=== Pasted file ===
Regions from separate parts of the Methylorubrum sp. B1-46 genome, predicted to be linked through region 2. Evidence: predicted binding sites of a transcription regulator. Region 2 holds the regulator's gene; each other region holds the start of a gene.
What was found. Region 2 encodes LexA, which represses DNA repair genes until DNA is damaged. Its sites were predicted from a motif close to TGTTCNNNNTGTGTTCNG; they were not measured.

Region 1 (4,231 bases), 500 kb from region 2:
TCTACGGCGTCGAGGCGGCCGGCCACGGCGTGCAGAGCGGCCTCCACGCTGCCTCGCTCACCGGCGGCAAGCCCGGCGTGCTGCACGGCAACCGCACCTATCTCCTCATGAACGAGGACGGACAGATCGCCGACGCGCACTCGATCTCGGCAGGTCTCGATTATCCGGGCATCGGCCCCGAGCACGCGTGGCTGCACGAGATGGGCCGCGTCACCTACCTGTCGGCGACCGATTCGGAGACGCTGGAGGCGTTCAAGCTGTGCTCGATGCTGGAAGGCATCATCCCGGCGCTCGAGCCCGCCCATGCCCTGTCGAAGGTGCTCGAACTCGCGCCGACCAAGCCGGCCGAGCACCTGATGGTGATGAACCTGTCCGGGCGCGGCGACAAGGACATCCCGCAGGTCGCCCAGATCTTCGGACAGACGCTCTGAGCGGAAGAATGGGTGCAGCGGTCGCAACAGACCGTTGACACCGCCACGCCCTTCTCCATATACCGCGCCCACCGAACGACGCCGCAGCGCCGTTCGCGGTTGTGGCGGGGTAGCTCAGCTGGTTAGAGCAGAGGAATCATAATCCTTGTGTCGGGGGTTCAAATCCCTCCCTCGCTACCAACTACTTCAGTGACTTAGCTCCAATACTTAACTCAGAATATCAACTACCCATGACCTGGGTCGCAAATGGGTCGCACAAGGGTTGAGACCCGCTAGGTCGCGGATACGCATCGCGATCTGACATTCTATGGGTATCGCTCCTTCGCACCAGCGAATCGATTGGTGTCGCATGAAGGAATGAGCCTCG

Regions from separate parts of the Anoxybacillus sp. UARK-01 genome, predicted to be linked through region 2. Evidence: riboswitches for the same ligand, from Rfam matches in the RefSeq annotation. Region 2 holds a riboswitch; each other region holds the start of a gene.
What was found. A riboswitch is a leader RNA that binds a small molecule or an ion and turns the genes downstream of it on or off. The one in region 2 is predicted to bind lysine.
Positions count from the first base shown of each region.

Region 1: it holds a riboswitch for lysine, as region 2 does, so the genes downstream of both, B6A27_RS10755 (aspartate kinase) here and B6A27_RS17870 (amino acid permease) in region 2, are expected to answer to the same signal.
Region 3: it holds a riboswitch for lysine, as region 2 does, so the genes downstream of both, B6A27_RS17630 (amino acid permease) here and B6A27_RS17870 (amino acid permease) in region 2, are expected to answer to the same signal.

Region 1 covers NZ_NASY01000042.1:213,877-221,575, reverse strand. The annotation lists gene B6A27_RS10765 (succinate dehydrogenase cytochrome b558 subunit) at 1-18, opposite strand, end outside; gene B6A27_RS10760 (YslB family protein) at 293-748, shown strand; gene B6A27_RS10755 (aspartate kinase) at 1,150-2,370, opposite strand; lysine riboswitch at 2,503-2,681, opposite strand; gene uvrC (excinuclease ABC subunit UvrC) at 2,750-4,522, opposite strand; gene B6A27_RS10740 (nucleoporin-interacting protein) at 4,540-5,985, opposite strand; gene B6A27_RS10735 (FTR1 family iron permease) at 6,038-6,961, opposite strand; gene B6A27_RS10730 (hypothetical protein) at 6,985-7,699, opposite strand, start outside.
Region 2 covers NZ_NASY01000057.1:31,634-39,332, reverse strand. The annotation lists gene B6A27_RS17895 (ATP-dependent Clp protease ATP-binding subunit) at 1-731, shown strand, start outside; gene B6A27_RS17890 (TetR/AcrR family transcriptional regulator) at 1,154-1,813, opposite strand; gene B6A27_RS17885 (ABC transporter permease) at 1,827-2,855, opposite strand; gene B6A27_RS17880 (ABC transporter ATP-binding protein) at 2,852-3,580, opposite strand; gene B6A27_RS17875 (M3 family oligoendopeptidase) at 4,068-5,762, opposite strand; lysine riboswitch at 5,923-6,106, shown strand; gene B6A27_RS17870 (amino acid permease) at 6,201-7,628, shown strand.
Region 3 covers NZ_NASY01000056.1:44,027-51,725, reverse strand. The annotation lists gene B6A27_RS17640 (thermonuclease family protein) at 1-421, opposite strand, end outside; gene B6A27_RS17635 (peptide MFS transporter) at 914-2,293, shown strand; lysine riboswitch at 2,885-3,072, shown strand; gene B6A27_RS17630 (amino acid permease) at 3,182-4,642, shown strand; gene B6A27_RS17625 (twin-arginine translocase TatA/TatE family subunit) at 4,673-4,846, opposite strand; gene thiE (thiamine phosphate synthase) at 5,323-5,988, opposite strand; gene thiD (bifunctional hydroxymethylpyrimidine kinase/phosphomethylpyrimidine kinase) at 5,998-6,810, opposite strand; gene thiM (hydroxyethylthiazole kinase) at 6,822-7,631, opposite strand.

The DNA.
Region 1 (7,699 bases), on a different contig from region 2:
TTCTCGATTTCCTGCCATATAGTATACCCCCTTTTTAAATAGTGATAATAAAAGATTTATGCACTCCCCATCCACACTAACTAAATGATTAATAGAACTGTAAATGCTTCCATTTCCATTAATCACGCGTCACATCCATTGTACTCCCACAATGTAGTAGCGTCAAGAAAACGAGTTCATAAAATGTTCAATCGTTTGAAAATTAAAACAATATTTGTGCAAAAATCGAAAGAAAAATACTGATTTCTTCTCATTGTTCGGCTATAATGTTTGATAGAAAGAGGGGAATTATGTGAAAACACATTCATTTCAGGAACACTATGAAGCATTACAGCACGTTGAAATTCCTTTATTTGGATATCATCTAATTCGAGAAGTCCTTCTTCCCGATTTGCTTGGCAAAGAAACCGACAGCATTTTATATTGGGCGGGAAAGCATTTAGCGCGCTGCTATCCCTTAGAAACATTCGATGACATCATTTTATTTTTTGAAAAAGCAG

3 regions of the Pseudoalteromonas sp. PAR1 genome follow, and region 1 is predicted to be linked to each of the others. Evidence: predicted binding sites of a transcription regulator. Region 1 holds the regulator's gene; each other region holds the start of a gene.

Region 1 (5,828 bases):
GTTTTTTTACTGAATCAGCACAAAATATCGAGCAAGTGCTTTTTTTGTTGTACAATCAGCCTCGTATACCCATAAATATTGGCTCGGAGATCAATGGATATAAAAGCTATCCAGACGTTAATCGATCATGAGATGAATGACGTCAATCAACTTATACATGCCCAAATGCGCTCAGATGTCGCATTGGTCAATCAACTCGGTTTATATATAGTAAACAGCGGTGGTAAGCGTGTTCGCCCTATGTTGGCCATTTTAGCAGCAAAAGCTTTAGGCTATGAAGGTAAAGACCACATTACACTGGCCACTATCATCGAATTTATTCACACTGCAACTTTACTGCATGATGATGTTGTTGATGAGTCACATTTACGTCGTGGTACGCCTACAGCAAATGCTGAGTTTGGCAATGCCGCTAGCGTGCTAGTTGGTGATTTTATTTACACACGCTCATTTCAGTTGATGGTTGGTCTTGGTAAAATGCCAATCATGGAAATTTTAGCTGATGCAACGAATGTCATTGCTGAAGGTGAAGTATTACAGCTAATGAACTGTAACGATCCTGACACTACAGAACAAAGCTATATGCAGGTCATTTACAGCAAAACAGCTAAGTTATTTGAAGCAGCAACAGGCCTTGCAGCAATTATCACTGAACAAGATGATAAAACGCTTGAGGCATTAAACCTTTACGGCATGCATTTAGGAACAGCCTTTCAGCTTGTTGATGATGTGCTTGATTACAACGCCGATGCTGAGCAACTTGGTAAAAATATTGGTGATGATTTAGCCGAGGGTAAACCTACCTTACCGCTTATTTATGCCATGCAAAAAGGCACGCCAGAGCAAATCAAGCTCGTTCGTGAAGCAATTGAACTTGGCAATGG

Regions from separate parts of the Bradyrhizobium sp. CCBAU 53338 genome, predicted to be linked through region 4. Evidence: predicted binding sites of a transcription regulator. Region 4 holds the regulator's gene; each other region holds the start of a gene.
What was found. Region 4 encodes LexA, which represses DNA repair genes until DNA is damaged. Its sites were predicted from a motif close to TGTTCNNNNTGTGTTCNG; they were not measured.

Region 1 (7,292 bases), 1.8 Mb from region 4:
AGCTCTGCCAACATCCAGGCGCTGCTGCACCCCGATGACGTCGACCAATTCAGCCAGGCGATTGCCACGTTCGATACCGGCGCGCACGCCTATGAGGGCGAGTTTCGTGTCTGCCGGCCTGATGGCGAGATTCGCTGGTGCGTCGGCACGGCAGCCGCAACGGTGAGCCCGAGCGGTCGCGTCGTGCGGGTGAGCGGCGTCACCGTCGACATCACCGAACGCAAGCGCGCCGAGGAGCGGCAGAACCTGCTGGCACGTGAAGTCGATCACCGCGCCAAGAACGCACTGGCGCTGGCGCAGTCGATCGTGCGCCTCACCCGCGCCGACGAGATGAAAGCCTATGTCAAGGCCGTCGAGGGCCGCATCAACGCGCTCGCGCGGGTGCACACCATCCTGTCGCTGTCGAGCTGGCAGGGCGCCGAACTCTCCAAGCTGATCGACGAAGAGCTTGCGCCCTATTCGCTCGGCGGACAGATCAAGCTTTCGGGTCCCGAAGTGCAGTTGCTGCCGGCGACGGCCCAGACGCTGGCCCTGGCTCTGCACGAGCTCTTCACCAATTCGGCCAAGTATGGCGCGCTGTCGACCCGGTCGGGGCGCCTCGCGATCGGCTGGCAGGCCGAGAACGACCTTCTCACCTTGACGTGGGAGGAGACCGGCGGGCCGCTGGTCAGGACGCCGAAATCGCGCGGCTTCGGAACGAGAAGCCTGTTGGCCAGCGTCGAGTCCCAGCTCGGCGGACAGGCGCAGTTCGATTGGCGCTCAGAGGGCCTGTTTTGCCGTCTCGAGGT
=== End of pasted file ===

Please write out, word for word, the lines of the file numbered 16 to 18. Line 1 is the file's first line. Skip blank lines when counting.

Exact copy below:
3 regions of the Pseudoalteromonas sp. PAR1 genome follow, and region 1 is predicted to be linked to each of the others. Evidence: predicted binding sites of a transcription regulator. Region 1 holds the regulator's gene; each other region holds the start of a gene.

Region 1 (5,828 bases):
GTTTTTTTACTGAATCAGCACAAAATATCGAGCAAGTGCTTTTTTTGTTGTACAATCAGCCTCGTATACCCATAAATATTGGCTCGGAGATCAATGGATATAAAAGCTATCCAGACGTTAATCGATCATGAGATGAATGACGTCAATCAACTTATACATGCCCAAATGCGCTCAGATGTCGCATTGGTCAATCAACTCGGTTTATATATAGTAAACAGCGGTGGTAAGCGTGTTCGCCCTATGTTGGCCATTTTAGCAGCAAAAGCTTTAGGCTATGAAGGTAAAGACCACATTACACTGGCCACTATCATCGAATTTATTCACACTGCAACTTTACTGCATGATGATGTTGTTGATGAGTCACATTTACGTCGTGGTACGCCTACAGCAAATGCTGAGTTTGGCAATGCCGCTAGCGTGCTAGTTGGTGATTTTATTTACACACGCTCATTTCAGTTGATGGTTGGTCTTGGTAAAATGCCAATCATGGAAATTTTAGCTGATGCAACGAATGTCATTGCTGAAGGTGAAGTATTACAGCTAATGAACTGTAACGATCCTGACACTACAGAACAAAGCTATATGCAGGTCATTTACAGCAAAACAGCTAAGTTATTTGAAGCAGCAACAGGCCTTGCAGCAATTATCACTGAACAAGATGATAAAACGCTTGAGGCATTAAACCTTTACGGCATGCATTTAGGAACAGCCTTTCAGCTTGTTGATGATGTGCTTGATTACAACGCCGATGCTGAGCAACTTGGTAAAAATATTGGTGATGATTTAGCCGAGGGTAAACCTACCTTACCGCTTATTTATGCCATGCAAAAAGGCACGCCAGAGCAAATCAAGCTCGTTCGTGAAGCAATTGAACTTGGCAATGG